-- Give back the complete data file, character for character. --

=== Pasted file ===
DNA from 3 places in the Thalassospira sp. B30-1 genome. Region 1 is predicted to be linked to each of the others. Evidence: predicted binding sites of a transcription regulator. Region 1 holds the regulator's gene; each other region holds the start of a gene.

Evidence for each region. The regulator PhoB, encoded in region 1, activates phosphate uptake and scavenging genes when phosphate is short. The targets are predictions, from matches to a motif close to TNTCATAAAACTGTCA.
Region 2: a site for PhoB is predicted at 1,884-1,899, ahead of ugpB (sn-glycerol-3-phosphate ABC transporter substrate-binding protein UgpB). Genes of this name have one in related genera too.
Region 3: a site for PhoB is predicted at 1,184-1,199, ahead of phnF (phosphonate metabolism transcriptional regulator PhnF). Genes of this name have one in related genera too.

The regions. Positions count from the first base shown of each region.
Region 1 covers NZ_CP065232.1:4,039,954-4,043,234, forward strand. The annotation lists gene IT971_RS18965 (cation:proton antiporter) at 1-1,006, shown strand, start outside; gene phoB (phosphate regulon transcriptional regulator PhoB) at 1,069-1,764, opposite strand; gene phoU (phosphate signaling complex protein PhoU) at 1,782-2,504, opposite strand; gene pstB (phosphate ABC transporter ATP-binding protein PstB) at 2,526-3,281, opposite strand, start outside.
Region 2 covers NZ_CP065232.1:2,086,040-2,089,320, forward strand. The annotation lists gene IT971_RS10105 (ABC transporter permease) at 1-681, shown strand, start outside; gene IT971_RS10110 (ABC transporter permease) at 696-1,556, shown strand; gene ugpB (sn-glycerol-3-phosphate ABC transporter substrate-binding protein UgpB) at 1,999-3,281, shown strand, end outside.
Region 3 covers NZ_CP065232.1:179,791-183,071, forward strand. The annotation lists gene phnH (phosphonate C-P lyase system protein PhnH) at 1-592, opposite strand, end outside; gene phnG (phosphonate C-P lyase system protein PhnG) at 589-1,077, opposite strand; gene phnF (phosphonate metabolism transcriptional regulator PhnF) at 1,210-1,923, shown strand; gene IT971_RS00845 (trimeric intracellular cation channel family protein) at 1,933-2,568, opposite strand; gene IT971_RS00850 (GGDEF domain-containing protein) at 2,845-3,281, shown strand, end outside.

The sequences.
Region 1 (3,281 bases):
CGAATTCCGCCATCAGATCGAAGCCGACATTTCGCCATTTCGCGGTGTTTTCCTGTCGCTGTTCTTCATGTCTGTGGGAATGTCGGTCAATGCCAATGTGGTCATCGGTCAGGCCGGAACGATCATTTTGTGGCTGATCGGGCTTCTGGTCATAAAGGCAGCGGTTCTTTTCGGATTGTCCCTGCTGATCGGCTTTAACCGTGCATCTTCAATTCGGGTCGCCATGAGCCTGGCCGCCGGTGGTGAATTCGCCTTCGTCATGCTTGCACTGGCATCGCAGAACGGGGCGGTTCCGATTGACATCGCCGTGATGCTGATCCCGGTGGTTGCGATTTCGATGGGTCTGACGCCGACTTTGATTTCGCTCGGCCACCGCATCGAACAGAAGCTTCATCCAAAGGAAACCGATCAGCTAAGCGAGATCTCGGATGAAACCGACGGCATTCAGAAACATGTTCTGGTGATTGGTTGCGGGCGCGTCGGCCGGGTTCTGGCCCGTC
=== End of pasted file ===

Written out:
DNA from 3 places in the Thalassospira sp. B30-1 genome. Region 1 is predicted to be linked to each of the others. Evidence: predicted binding sites of a transcription regulator. Region 1 holds the regulator's gene; each other region holds the start of a gene.

Evidence for each region. The regulator PhoB, encoded in region 1, activates phosphate uptake and scavenging genes when phosphate is short. The targets are predictions, from matches to a motif close to TNTCATAAAACTGTCA.
Region 2: a site for PhoB is predicted at 1,884-1,899, ahead of ugpB (sn-glycerol-3-phosphate ABC transporter substrate-binding protein UgpB). Genes of this name have one in related genera too.
Region 3: a site for PhoB is predicted at 1,184-1,199, ahead of phnF (phosphonate metabolism transcriptional regulator PhnF). Genes of this name have one in related genera too.

The regions. Positions count from the first base shown of each region.
Region 1 covers NZ_CP065232.1:4,039,954-4,043,234, forward strand. The annotation lists gene IT971_RS18965 (cation:proton antiporter) at 1-1,006, shown strand, start outside; gene phoB (phosphate regulon transcriptional regulator PhoB) at 1,069-1,764, opposite strand; gene phoU (phosphate signaling complex protein PhoU) at 1,782-2,504, opposite strand; gene pstB (phosphate ABC transporter ATP-binding protein PstB) at 2,526-3,281, opposite strand, start outside.
Region 2 covers NZ_CP065232.1:2,086,040-2,089,320, forward strand. The annotation lists gene IT971_RS10105 (ABC transporter permease) at 1-681, shown strand, start outside; gene IT971_RS10110 (ABC transporter permease) at 696-1,556, shown strand; gene ugpB (sn-glycerol-3-phosphate ABC transporter substrate-binding protein UgpB) at 1,999-3,281, shown strand, end outside.
Region 3 covers NZ_CP065232.1:179,791-183,071, forward strand. The annotation lists gene phnH (phosphonate C-P lyase system protein PhnH) at 1-592, opposite strand, end outside; gene phnG (phosphonate C-P lyase system protein PhnG) at 589-1,077, opposite strand; gene phnF (phosphonate metabolism transcriptional regulator PhnF) at 1,210-1,923, shown strand; gene IT971_RS00845 (trimeric intracellular cation channel family protein) at 1,933-2,568, opposite strand; gene IT971_RS00850 (GGDEF domain-containing protein) at 2,845-3,281, shown strand, end outside.

The sequences.
Region 1 (3,281 bases):
CGAATTCCGCCATCAGATCGAAGCCGACATTTCGCCATTTCGCGGTGTTTTCCTGTCGCTGTTCTTCATGTCTGTGGGAATGTCGGTCAATGCCAATGTGGTCATCGGTCAGGCCGGAACGATCATTTTGTGGCTGATCGGGCTTCTGGTCATAAAGGCAGCGGTTCTTTTCGGATTGTCCCTGCTGATCGGCTTTAACCGTGCATCTTCAATTCGGGTCGCCATGAGCCTGGCCGCCGGTGGTGAATTCGCCTTCGTCATGCTTGCACTGGCATCGCAGAACGGGGCGGTTCCGATTGACATCGCCGTGATGCTGATCCCGGTGGTTGCGATTTCGATGGGTCTGACGCCGACTTTGATTTCGCTCGGCCACCGCATCGAACAGAAGCTTCATCCAAAGGAAACCGATCAGCTAAGCGAGATCTCGGATGAAACCGACGGCATTCAGAAACATGTTCTGGTGATTGGTTGCGGGCGCGTCGGCCGGGTTCTGGCCCGTC